Cary Hill's "Scream Park," which Wild Eye Releasing is introducing on DVD and VOD on April 22, 2014, has everything that fans of '70s and '80s slasher flicks and afficionados of more modern horror films can hope for in a film of this type. This theme extends to having established and upcoming horror actors in the cast.
The following spoiler-laden clip, courtesy of YouTube, of the trailer for "Park" shows how Hill gets it right.
The terrifically uber-cheesy premise of "Park" is that the stereotypical high school students who work at the rapidly failing Fright Land amusement park convince their manager, who is a 30 year-old version of Mr. Belding, to allow a party with drinking in the park after it closes for the evening.
Watching said manager be an ineffective authoritarian, failed playa, outsider, and heavy contributes great humor to the film.
Hill spends roughly 30 minutes establishing which characters are the tough girl, the good girl, the slut, the jock, the dweeb, the burn out, and the average guy. He then follows the masters of the horror genre in building the horror/suspense.
Early ominous indications of the inevitable mayhem include the black security guard (whose fate is obvious to anyone who has seen any horror film made since the '70s) watching a scary movie on his television and a creepy panel van being parked in the lot.
Seeing the creepy shadowy figure in the distance, ultimately coming face-to-mask with an uninvited guest, and seeing the killer suddenly appear outside a dark window are all terrific expected fun for folks familiar with the genre and will threaten any pre-existing cleanliness of the underoos worn by the pre-teen boys who choose this film as the means for losing their horror virginity.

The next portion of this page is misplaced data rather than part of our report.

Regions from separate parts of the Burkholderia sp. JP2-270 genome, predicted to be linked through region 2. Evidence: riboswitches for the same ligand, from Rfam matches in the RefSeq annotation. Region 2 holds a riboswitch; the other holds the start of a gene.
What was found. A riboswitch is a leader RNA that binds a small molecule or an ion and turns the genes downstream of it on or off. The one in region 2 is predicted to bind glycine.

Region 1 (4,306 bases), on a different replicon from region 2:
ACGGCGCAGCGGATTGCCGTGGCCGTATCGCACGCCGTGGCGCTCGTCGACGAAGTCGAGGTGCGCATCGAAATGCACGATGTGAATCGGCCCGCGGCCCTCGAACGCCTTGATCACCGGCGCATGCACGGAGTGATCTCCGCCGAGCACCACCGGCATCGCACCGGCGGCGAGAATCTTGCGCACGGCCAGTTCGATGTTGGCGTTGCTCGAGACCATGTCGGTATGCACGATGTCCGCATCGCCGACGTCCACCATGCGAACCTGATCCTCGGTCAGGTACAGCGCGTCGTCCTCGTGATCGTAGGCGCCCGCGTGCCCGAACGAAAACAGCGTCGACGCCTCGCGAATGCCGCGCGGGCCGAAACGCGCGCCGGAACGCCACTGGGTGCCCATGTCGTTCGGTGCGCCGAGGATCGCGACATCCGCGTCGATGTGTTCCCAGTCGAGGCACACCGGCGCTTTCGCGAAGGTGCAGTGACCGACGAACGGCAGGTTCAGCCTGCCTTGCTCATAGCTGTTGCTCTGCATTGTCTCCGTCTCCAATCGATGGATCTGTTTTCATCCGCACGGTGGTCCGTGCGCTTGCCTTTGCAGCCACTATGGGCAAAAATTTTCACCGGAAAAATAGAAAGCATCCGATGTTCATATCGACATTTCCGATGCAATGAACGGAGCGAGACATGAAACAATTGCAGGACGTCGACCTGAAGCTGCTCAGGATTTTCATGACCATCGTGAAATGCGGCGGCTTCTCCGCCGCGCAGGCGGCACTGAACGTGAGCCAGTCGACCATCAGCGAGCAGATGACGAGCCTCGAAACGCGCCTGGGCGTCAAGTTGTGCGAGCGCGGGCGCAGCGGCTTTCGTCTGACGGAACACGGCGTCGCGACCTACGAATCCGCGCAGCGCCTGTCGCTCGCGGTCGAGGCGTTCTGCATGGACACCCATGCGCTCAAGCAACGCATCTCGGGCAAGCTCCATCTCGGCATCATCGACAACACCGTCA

Other expertly provided tried-and-true classic scenes include the villain walking comically glacially and a probable victim crawling just as amusingly slowly. Hill further keeps things interesting by blatantly breaking other rules of this genre.
Additionally, the motive for this roller-coaster of a massacre is a perfect commentary on our modern era. It relates to the particularly destructive form of fame that originated in the '90s with Bob Saget using the prospect of a $10K prize to entice fathers to encourage their toddlers to use their 'nads as a softball (of course, pun intended.)
The autopsy regarding all this is that Cary may well become "King of the Hill" in the horror world. He combines the best from the past 40 years of this genre and adds enough originality to make it fresh. This talent allows him to attract folks to theaters or their couches/futons without drenching the screen in blood.
Anyone with questions or comments regarding "Park" is welcome to email me; you can also connect on Twitter via @tvdvdguy.